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Record 1 2016-02-25


Subject field(s)
  • Government Contracts
  • Law of Contracts (common law)
  • Execution of Work (Construction)

The period, after completion of a contract, during which a contractor is required to make good at his own expense any work which needs repair.


Do not confuse "warranty" and "guaranty". According to Construction Specifications Canada, "a Warranty is a ... contract or agreement between two parties and usually is included in a contract for goods or services between these parties", whereas "a guarantee is a 'collateral' agreement for the performance of another's undertaking".


guarantee. A. And "warranty". Originally the same word, "warranty" and "guarantee" (or "-ty") arrived in the language through different medieval French dialects. "Guarantee" is the broader term, ordinarily meaning either (1) "the act of giving a security; the undertaking with respect to (a contract, performance of a legal act, etc.) that it shall be duly carried out," or (2) "something given or existing as security, e.g., for fulfillment of an engagement or condition" (OED). "Warranty", as a legal term, has slightly more specific and elaborate senses: (1) "a covenant (either express or implied) annexed to a conveyance of realty by which the seller warrants the security of the title conveyed"; (2) "an assurance, express or implied, given by the seller of goods, that he will be answerable for their possession of some quality attributed to them" (the seller hereby disclaims all warranties); or (3) "in a contract for insurance, an engagement by the insured that certain statements are true or that certain conditions shall be fulfilled" (OED). B. And "guaranty". The distinction in BrE once was that the former is the verb, the latter the noun. Yet "guarantee" is now commonly used as both n. & v.t. in both AmE and BrE. In practice, "guarantee", n., is the usual term, seen often, for example, in the context of consumer warranties or other assurances of quality or performance. "Guaranty", in contrast, is now used primarily in financial and banking contexts in the sense "a promise to answer for the debt of another." "Guaranty" is now rarely seen in nonlegal writing, whether in G.B. or in the U.S. Some legal writers prefer "guaranty" in all nominal senses.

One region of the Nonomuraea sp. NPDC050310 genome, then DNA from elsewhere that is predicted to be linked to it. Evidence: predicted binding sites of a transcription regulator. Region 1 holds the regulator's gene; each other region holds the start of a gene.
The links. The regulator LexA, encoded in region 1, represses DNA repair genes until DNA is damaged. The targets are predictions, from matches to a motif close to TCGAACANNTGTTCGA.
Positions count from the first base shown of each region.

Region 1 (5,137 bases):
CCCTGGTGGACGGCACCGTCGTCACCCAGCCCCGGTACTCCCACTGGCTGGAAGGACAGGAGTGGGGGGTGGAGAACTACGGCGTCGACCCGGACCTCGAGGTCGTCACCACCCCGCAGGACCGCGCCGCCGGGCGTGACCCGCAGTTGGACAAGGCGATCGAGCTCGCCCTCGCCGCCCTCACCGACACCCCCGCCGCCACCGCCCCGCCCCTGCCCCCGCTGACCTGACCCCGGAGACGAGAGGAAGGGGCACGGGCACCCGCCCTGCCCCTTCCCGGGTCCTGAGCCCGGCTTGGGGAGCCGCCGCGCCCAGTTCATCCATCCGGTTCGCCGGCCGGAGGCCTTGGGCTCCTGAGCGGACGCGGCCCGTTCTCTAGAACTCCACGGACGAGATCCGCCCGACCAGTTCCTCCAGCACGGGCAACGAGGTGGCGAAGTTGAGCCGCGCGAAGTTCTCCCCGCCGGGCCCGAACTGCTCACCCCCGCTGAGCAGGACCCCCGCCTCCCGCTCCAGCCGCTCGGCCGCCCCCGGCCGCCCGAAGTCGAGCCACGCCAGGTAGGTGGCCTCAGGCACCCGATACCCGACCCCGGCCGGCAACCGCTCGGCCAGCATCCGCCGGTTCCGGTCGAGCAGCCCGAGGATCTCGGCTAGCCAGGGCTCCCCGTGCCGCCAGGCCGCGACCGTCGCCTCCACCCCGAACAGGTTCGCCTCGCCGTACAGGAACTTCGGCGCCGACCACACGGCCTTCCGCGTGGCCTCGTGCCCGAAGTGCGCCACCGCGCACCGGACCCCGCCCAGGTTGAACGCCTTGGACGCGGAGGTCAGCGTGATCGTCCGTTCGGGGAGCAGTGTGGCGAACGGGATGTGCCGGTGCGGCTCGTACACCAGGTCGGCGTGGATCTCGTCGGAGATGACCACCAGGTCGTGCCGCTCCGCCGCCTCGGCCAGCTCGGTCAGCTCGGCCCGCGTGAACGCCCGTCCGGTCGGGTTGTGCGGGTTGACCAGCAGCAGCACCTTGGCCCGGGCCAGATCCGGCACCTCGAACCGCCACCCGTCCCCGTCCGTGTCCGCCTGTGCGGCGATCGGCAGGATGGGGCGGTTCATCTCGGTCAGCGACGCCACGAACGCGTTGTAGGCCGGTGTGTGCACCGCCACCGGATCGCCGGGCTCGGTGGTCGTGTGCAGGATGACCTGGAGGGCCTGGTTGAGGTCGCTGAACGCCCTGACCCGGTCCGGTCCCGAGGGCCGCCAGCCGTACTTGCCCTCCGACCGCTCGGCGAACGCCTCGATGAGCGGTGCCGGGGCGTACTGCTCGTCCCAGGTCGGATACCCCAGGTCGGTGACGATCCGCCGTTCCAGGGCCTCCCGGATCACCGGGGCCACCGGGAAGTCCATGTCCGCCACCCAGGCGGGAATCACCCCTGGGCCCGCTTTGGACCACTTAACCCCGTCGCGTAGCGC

• Marchés publics
  • Droit des contrats (common law)
  • Exécution des travaux de construction

Période contractuelle au cours de laquelle le titulaire du marché s'oblige à remettre en état ou à remplacer tout ou partie de l'ouvrage ou de la fourniture qui serait reconnu comme défectueux.


Malgré ce qu'indique la source OLFMB 1985, il ne faut pas confondre les termes anglais «warranty» et «guaranty», qui ne sont pas [...] synonymes. En effet, selon une étude insérée dans le Devis de Construction Canada, le premier signifie «garantie», tandis que le second correspond à «cautionnement».


Campo(s) temático(s)
  • Contratos gubernamentales
  • Derecho de contratos (common law)
  • Ejecución de los trabajos de construcción
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